AOP Brings Brooklyn Voices to 5×10 Talks

May 21, 2014

On Tuesday, May 6, 2014, AOP was asked to be a part of the inaugural 5×10 Talks, an event organized by the Downtown Brooklyn Partnership to showcase innovation in the neighborhood.

The event- which raised funds to support the DBP’s year-round public programming and was held at the brand-new BRIC Arts | Media House– highlighted five leaders from Downtown Brooklyn to answer the question, “What’s next?”

Under their I HEAR AMERICA SINGING program, AOP featured two of composer Gilda Lyons’ songs, rapid transit and “I am From the Ghetto ‘Brooklyn'” (the latter from her cycle Songs from the F Train), and three of their regular performers, soprano Adrienne Danrich, contralto Nicole Mitchell, and pianist Mila Henry. In addition, young poet Najaya Royale read her original text for “I Am From the Ghetto ‘Brooklyn'”, which she wrote when she was only 12 years old.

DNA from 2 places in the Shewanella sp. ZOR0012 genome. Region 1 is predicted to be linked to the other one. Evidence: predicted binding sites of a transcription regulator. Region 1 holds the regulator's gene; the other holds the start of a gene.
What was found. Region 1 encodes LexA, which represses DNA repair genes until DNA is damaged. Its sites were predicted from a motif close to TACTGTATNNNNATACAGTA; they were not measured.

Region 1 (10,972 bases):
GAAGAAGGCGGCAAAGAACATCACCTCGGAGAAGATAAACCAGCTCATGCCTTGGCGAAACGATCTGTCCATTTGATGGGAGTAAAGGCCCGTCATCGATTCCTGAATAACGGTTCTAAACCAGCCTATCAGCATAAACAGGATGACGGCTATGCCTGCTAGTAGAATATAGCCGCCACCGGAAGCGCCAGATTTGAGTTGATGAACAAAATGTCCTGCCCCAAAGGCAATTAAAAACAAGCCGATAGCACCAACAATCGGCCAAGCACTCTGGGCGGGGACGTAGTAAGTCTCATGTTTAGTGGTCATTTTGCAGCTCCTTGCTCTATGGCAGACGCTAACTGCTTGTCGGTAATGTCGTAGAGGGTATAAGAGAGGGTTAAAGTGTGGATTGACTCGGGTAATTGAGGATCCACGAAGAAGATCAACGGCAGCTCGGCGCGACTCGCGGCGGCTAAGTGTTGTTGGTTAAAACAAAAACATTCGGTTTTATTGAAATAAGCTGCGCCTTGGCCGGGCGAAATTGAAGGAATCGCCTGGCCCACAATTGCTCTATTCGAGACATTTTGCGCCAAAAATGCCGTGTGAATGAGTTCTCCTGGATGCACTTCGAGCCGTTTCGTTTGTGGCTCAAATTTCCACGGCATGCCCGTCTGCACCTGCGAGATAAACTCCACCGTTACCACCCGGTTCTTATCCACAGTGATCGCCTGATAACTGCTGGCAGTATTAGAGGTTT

Wanna find out what else is “next”? Watch clips from the entire event here, and check out photos here.

And thanks to a partnership with Brooklyn Independent Media, you can watch a SPECIAL BROADCAST of the 5×10 Talks from 6-7:30pm on May 24th, May 25th, May 31st, and June 1st. Tune in on Brooklyn’s Time Warner Cable 756, Verizon FiOS 46 (all five boroughs), and online at BRIC Brooklyn Indie Media.


Najaya Royal Lives Her Dreams

March 26, 2012

Najaya Royal and Wes MooreOn March 16-17th, Adobe Youth Voices held six workshop sessions on creating music videos and portrait documentaries as part of WNET’s Celebration of Teaching & Learning conference.  The highlight of the conference was a panel discussion on creating a difference in the lives of young people through education, led by NYTimes best-selling author Wes Moore .  And who was one of the participants ?  15 year-old Najaya Royal, who has written poetry for AOP’s I Hear America Singing-commissioned song cycles Songs from the F Train and Brooklyn Cinderella.Songs from the F Train